German Oenologists and Cellar Masters are in Demand Worldwide – from Chile to Romania and from South Africa to Thailand
They have ventured out far into the world – to Chile, New Zealand, South Africa, Thailand, Romania, Hungary and Spain – to pursue their winemaking passion far from home. German oenologists, cellar masters, viticulteurs and vineyard owners enjoy an excellent reputation worldwide – partly due to the quality of training here in Germany but also due to these experts’ ambition and broad horizons. Some have only moved abroad recently and life is sure to hold further stages on their path round the globe. For others abroad has already become their second home.
"Ideal conditions for winemaking"
Born in Berlin in October 1939 Klaus Schröder, did not exactly grow up thinking he would become chief oenologist at the Chilean flagship wine estate San Pedro and Santa Rita, President of the Chilean Oenological Association and owner of Viña Alta Cima, a 66 hectare operation in Valle de Curicó in the centre of the 4,000 kilometre long country. Schröder’s family from Schleswig-Holstein had nothing to do with wine cultivation. Back in the 60s South America held a great attraction for the technician and engineer trained at the two renowned academies in Weinsberg and Geisenheim. “In Germany,” the pioneer now reminisces “it seemed to me much more difficult to found my own wine estate one day”. So at 26 he was hired at San Pedro – today the second largest wine producer in Chile after Concha y Toro. And there he stayed. Together with his wife Katharina Hanke, also of German origin, Schröder started developing from 1997 his own, state-of-the-art wine estate Alta Cima and now his son Klaus Sebastian is already the first of his four children to work in the company.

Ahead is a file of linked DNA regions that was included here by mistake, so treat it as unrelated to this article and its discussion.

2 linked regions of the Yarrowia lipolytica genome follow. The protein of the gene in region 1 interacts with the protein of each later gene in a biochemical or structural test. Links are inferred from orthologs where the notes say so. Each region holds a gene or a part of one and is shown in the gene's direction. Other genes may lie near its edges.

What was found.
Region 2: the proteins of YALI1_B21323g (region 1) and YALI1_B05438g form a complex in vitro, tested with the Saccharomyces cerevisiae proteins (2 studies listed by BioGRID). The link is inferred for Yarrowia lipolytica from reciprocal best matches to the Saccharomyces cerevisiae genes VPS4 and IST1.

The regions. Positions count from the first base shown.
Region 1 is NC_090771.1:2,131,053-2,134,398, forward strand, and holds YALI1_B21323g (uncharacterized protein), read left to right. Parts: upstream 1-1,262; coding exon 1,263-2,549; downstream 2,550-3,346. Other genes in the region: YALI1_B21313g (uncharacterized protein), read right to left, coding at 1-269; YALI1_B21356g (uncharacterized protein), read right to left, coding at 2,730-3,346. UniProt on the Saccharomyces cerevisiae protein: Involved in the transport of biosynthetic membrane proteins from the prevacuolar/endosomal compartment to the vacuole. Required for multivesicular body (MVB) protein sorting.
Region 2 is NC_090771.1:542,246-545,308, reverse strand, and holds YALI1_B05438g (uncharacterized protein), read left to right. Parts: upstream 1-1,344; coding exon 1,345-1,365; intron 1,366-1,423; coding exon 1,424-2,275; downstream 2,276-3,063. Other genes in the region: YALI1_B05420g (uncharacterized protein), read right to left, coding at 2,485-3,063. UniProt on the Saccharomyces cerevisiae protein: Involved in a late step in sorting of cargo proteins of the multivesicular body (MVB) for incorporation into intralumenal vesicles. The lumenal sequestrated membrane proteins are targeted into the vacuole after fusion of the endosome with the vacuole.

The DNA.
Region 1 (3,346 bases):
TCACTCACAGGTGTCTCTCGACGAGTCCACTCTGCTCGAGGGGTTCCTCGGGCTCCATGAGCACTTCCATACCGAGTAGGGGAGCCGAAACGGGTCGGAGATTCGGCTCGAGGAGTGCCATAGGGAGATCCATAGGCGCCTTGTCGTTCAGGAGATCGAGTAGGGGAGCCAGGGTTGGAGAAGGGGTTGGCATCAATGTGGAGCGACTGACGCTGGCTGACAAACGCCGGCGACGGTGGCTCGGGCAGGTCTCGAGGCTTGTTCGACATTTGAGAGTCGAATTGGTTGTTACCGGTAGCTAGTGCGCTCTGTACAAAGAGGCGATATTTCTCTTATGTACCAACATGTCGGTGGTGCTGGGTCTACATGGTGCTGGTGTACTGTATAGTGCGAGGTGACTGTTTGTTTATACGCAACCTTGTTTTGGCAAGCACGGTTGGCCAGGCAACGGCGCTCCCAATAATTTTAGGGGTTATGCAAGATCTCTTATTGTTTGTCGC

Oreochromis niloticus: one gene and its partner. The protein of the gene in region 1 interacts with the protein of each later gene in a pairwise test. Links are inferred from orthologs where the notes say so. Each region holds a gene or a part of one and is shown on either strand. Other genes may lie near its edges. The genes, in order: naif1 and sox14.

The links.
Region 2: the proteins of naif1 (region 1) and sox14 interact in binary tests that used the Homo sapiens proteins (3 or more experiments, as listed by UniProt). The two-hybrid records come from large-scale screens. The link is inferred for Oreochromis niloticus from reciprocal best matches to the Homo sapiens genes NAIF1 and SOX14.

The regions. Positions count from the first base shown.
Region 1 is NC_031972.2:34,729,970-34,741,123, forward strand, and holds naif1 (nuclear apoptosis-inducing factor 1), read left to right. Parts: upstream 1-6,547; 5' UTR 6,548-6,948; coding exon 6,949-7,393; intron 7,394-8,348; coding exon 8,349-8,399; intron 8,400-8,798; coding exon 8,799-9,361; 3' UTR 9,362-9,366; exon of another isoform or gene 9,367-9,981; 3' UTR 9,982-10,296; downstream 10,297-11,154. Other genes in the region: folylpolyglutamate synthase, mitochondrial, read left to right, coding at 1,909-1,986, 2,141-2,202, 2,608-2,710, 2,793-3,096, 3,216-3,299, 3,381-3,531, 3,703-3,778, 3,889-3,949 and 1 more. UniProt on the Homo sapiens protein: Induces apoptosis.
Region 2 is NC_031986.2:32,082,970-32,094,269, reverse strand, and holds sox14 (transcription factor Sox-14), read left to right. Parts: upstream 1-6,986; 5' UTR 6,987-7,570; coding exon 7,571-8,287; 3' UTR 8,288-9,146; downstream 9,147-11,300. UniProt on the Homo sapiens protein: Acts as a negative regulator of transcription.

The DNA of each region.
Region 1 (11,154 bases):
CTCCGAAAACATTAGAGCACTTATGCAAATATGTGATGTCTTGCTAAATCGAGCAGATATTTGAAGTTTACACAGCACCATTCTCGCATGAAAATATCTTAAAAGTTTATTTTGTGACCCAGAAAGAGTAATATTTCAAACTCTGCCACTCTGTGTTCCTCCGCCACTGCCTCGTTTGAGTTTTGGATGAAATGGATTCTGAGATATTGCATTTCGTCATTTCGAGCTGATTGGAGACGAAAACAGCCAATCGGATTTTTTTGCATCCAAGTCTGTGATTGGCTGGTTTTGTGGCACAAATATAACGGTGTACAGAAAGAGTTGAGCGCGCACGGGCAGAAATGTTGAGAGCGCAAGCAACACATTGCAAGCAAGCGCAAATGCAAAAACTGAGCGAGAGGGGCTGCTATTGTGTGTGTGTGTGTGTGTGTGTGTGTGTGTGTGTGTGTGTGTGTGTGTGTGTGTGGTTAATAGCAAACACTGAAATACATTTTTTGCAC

What is so special about Chile? Why was returning to Germany never on the cards for this Berliner? – “Chile has ideal conditions for wine cultivation, beautiful landscapes, people here are very generous towards foreigners and there is more happiness and optimism here than there is in Germany,” says the (considerably younger looking) 73 year old with a satisfied smile on his face – while gazing out over his vines and the snow-capped Andes in the background. “Alta Cima”, the high peak, gave his winery its name. It stands at an altitude of 6,000 metres.
A few kilometres south in Molina lives another key figure on the Chilean wine scene with German roots. Although he was born in Chile in 1941 Eugenio Eben’s father came from Reutlingen to this county at the end of the world. Consequently, after finishing school young Eugenio was first sent to the land of his forefathers for technical training in Weinsberg followed by agricultural studies in Hohenheim. “The first six months I hardly understood anything as everyone only spoke Swabian dialect,” Eben reminisces. After a detour via a sparkling wine factory in Stockholm his marriage to Begoña Aresti brought this German Chilean into a vineyard which counts 1,200 hectares – of which today 300 hectares are under vine. The company Viña Aresti exports about one million bottles per year to 50 different countries and in 2006 it successfully launched that brand “Espíritu de Chile” – a joint venture with Marcus Möller Racke – causing a real stir. Today “Espirítu” belongs to the Aresti family 100%. For the future they now plan to plant further vines and develop fruit plantations in the south of Chile. However, Eugenio Eben keeps in contact with his relations in Germany: “At least once a year I fly over there with my wife.”
Lucky struck in search of the Pinot Noir “Holy Grail”
A little bit further on from Chile, in New Zealand’s Martinborough, two oenologists hailing from Baden-Württemberg went in search of the Pinot Noir “Holy Grail” in 1998 and struck lucky. Kai Schubert and Marion Deimling, both Geisenheim graduates, have since then seen an unparalleled success story. Warm days, cold nights and generally a long, dry autumn along with ideal soil conditions and as little as possible intervention in the vinification process make for varieties like Syrah and Sauvignon Blanc as well as the all-important Pinot Noir – which now has its fans worldwide being exported to 35 countries. The export quota here stands at over 90%. Kai Schubert, who goes on promotional tours for several months of the year, describes his wines as “more traditionally European as New World style”. Top restaurants from New York and Singapore to Hong Kong now have “Marion’s Vineyard” or “Block B” Pinot on their menus and Schubert Wines regularly win prizes in international wine competitions. Ratings of over 90 points are the rule rather than the exception.